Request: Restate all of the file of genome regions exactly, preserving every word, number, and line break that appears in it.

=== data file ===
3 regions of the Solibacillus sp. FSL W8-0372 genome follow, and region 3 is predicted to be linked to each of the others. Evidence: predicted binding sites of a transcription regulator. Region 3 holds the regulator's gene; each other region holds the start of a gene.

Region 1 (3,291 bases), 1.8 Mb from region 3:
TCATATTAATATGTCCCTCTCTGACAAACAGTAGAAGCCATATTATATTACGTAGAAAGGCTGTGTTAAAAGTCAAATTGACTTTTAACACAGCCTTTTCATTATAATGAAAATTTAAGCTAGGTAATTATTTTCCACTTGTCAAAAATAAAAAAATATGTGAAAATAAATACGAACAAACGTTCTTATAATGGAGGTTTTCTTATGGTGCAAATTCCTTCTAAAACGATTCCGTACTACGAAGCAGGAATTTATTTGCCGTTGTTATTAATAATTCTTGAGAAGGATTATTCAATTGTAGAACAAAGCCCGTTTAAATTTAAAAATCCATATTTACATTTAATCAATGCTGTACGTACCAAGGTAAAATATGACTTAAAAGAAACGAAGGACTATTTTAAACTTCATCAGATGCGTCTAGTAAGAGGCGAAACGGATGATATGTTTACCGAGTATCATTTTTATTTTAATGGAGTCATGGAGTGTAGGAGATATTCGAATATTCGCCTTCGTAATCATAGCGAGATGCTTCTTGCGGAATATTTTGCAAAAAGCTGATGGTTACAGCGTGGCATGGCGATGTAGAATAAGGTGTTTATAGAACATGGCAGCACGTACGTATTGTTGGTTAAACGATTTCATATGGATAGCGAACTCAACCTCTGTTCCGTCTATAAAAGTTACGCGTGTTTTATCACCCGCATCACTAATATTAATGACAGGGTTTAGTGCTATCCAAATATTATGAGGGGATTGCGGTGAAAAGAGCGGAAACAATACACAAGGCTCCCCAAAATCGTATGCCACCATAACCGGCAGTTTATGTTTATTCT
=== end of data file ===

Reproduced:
3 regions of the Solibacillus sp. FSL W8-0372 genome follow, and region 3 is predicted to be linked to each of the others. Evidence: predicted binding sites of a transcription regulator. Region 3 holds the regulator's gene; each other region holds the start of a gene.

Region 1 (3,291 bases), 1.8 Mb from region 3:
TCATATTAATATGTCCCTCTCTGACAAACAGTAGAAGCCATATTATATTACGTAGAAAGGCTGTGTTAAAAGTCAAATTGACTTTTAACACAGCCTTTTCATTATAATGAAAATTTAAGCTAGGTAATTATTTTCCACTTGTCAAAAATAAAAAAATATGTGAAAATAAATACGAACAAACGTTCTTATAATGGAGGTTTTCTTATGGTGCAAATTCCTTCTAAAACGATTCCGTACTACGAAGCAGGAATTTATTTGCCGTTGTTATTAATAATTCTTGAGAAGGATTATTCAATTGTAGAACAAAGCCCGTTTAAATTTAAAAATCCATATTTACATTTAATCAATGCTGTACGTACCAAGGTAAAATATGACTTAAAAGAAACGAAGGACTATTTTAAACTTCATCAGATGCGTCTAGTAAGAGGCGAAACGGATGATATGTTTACCGAGTATCATTTTTATTTTAATGGAGTCATGGAGTGTAGGAGATATTCGAATATTCGCCTTCGTAATCATAGCGAGATGCTTCTTGCGGAATATTTTGCAAAAAGCTGATGGTTACAGCGTGGCATGGCGATGTAGAATAAGGTGTTTATAGAACATGGCAGCACGTACGTATTGTTGGTTAAACGATTTCATATGGATAGCGAACTCAACCTCTGTTCCGTCTATAAAAGTTACGCGTGTTTTATCACCCGCATCACTAATATTAATGACAGGGTTTAGTGCTATCCAAATATTATGAGGGGATTGCGGTGAAAAGAGCGGAAACAATACACAAGGCTCCCCAAAATCGTATGCCACCATAACCGGCAGTTTATGTTTATTCT